Since there are so many different tastes, satisfying every player at every moment is impossible. But there should be something for everybody. There are a dozen reasons why, but the long-used "Top 40" yardstick is no longer as helpful or firm as in years past. True, a song's status as a Top 40 entry is still reason enough to play it. But the converse is no longer true; failure to crease the charts is not automatic grounds for suspicion or dismissal. Judgement is essential. It is not difficult to find 100 songs that are so obscure that most teams will have trouble naming them. The real challenge is to choose songs that are irritatingly familiar, without being super-simple or unrecognizable.
A team's acumen in picking its music is now one of the hot topics following any contest; not all teams enjoy the reaction afterwards. Teams should always focus on "the possibility that SOMEONE playing has heard this twice" as an important consideration. This unfortunately does marginalize some perfectly good genres of music, and some excellent songs. But you're not there to improve people's tastes. You're there to run Williams Trivia.
A team that wants to avoid criticism for its song choices will select as wide variety of styles and genres as possible, from as many years as possible. On the trivial side, songs from 7-12 years previous seem to trigger the most memories; leaning towards the energetic side of sound is never a mistake. Remember always that Williams Trivia involves fighting the allure of sleep. It's no secret that slow, lugubrious and overlong tunes will never be best friends with a tiring eight-hour contest.
It is the rare player indeed who will have knowledge of, and access to, a tremendous assortment of multi-stylistic tunes. Many successful teams will therefore look to their entire membership for musical suggestions.
A sub-category of songs which needn't be previously known to the listeners is "scary." Trivia music doesn't have to be good in the sense of well-executed. There is little question that songs like "R2D2 We Wish You a Merry Christmas," "An Open Letter to My Teenage Son," or "Shoot Me in the Ass" are far superior for contest purposes than "Let It Be" by the Beatles. Some contests are punctuated by "Horrible Song Quartets," which are pretty much what you think they are. It's okay to stupefy listeners occasionally, just not thoroughly. What Trivia music must never be is boring.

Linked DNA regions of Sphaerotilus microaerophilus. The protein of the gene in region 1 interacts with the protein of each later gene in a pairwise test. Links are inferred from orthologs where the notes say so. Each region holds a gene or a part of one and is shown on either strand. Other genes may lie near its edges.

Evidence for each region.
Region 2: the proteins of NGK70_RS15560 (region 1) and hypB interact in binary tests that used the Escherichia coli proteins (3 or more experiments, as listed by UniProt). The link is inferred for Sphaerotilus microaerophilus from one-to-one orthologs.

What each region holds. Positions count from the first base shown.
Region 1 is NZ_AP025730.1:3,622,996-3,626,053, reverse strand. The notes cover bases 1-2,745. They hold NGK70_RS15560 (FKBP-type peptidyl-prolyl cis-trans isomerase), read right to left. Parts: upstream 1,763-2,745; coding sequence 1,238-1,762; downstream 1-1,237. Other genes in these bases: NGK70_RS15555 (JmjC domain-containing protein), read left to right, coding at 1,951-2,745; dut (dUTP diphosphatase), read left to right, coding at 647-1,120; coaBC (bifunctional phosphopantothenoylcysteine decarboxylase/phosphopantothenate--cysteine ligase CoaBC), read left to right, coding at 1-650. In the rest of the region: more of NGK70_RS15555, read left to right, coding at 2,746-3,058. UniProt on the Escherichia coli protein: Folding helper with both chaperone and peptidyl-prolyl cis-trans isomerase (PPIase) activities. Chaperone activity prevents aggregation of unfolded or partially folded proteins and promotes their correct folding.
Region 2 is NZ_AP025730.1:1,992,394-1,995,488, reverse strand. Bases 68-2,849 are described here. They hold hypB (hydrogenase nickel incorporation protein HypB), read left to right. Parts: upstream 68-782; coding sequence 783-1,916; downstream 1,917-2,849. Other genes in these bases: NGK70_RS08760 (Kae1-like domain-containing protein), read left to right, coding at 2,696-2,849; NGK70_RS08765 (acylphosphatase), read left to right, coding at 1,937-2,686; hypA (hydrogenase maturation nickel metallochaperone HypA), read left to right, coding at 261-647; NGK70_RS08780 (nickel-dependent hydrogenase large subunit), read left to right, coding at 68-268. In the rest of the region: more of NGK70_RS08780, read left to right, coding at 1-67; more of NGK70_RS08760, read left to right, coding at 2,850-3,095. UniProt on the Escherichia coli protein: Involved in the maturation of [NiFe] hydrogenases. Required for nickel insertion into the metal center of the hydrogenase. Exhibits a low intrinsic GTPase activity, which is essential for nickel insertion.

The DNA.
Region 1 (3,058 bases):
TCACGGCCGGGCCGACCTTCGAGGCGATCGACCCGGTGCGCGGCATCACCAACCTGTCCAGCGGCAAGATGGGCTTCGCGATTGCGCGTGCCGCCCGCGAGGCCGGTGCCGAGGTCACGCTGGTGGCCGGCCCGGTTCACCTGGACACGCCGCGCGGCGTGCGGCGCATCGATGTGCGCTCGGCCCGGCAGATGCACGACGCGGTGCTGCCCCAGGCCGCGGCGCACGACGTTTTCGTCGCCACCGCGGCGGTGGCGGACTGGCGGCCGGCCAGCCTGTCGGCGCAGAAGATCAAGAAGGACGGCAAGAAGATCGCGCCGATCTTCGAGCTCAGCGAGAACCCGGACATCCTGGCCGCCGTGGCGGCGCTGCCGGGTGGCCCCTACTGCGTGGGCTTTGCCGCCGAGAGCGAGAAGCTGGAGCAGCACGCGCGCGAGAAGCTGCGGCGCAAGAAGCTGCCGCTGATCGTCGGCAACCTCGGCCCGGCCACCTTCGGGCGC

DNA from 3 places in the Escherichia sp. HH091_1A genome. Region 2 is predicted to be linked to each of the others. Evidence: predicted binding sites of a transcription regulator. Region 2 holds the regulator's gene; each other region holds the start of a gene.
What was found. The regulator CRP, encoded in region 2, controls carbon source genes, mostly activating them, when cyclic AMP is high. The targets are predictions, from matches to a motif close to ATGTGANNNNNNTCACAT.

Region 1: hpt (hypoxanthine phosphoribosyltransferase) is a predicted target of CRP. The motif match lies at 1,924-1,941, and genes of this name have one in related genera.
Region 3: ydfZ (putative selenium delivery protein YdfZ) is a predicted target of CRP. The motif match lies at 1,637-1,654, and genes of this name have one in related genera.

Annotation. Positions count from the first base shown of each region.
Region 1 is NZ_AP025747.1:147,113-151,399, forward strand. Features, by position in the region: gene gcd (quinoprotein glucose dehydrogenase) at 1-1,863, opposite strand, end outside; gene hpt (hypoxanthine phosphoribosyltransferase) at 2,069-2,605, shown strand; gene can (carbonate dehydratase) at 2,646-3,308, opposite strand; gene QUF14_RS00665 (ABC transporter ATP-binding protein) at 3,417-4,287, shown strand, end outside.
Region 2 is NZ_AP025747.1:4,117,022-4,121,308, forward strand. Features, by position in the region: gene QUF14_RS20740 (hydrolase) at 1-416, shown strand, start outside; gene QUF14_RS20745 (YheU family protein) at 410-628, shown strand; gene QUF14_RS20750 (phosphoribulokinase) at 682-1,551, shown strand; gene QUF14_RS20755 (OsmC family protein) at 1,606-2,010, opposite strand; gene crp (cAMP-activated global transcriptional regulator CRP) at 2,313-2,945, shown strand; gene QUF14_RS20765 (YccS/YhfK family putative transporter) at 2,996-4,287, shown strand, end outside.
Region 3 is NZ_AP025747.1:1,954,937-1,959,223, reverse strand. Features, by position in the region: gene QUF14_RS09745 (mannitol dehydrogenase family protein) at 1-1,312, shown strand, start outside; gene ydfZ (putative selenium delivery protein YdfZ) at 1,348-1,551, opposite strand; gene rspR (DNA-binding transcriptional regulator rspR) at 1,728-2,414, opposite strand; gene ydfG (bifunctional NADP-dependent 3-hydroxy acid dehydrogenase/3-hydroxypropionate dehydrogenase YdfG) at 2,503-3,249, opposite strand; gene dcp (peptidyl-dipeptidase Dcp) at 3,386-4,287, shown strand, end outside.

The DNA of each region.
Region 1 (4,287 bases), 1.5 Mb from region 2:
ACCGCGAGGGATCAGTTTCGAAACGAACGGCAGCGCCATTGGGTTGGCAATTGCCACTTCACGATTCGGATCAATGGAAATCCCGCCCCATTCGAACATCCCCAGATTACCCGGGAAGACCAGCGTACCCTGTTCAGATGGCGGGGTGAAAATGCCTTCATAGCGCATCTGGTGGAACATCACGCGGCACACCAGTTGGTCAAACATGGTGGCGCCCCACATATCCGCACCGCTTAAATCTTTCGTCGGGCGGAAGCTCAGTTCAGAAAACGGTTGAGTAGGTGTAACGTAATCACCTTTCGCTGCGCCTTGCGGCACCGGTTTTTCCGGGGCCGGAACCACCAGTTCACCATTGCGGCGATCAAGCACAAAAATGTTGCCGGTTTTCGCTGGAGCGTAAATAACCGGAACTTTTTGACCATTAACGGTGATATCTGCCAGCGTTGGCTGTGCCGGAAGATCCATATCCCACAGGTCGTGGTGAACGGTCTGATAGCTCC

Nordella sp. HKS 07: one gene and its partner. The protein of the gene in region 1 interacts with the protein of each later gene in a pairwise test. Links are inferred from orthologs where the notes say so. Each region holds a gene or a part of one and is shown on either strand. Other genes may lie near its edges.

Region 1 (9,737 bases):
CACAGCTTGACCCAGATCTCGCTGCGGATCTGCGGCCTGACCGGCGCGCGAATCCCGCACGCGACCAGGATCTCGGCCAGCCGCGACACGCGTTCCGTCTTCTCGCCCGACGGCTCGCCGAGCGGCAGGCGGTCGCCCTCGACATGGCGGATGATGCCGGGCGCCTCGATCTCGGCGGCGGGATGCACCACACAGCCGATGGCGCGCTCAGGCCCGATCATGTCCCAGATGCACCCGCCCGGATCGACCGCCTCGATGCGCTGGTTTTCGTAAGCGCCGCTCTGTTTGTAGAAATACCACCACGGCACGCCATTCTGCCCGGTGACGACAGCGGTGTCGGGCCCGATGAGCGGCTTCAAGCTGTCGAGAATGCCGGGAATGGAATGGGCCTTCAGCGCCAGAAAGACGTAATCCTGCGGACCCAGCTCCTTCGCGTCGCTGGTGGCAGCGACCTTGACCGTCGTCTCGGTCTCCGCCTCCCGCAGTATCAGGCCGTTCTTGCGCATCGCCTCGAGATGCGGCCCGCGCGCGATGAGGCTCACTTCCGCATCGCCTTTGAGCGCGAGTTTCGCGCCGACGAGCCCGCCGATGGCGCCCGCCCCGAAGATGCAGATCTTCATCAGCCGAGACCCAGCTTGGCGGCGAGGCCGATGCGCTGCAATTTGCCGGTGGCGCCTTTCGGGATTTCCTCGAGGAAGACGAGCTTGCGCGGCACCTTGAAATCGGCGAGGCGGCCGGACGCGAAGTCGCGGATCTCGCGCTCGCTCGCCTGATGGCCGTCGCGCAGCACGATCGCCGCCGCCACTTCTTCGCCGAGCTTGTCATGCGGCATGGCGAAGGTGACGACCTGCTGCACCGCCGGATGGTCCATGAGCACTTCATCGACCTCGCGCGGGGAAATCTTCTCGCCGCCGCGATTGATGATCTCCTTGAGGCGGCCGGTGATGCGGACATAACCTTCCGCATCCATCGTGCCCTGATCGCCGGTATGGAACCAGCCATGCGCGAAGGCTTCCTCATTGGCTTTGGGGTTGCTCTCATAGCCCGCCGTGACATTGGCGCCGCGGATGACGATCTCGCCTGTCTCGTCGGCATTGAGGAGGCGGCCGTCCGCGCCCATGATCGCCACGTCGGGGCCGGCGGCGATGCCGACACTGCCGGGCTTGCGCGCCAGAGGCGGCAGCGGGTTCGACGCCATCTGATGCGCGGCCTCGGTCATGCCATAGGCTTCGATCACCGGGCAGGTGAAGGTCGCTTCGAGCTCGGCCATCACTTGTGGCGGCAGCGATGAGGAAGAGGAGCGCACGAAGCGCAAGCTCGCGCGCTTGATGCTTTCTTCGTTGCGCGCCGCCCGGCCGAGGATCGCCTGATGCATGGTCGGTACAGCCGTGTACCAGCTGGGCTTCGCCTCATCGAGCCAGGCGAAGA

The trivia questions should suggest the songs, not the reverse. Do it the other way around and you get weak trivia. If there's a song you simply MUST play, but it doesn't go with anything, you can get away with it during one question without a good song match. If there are twelve songs you simply must play that don't fit, you simply must stop being DJ for a day, and look to the big picture of contest running.
There is traditionally a break in the action at 4 AM. At this juncture, the running team gives bonus answers, updates scores, or plays non-contest music, providing no new content (unless it's an upcoming Audio Bonus). The break lasts about 10 minutes, sometimes fifteen, depending on the team's work ethic and bladder conditioning. The break should never extend past 4:15.
There are eight of these per contest, which makes sense. Except for Audio Boni, teams must physically travel to the radio station in Baxter Hall to pick up each paper bonus. They are distributed at the top of each hour and must be returned to the scorers at Baxter Hall one hour later.
Each Hour Bonus is comprised of several questions focusing on a specific topic. A "question" can come in any form, as some bonuses are entirely visual. The amount of questions varies according to the whim of the person(s) producing the Bonus. But it is considered good form to restrain Boni to a challenging-yet-manageable length. Limiting the size of a bonus also maximizes the value of each question. For instance, in a 40-question Hour Bonus, each question is worth 0.25 points apiece; boost it up to a 120-question Hour Bonus and the same question is worth just 0.08 points. Teams should respect their own work.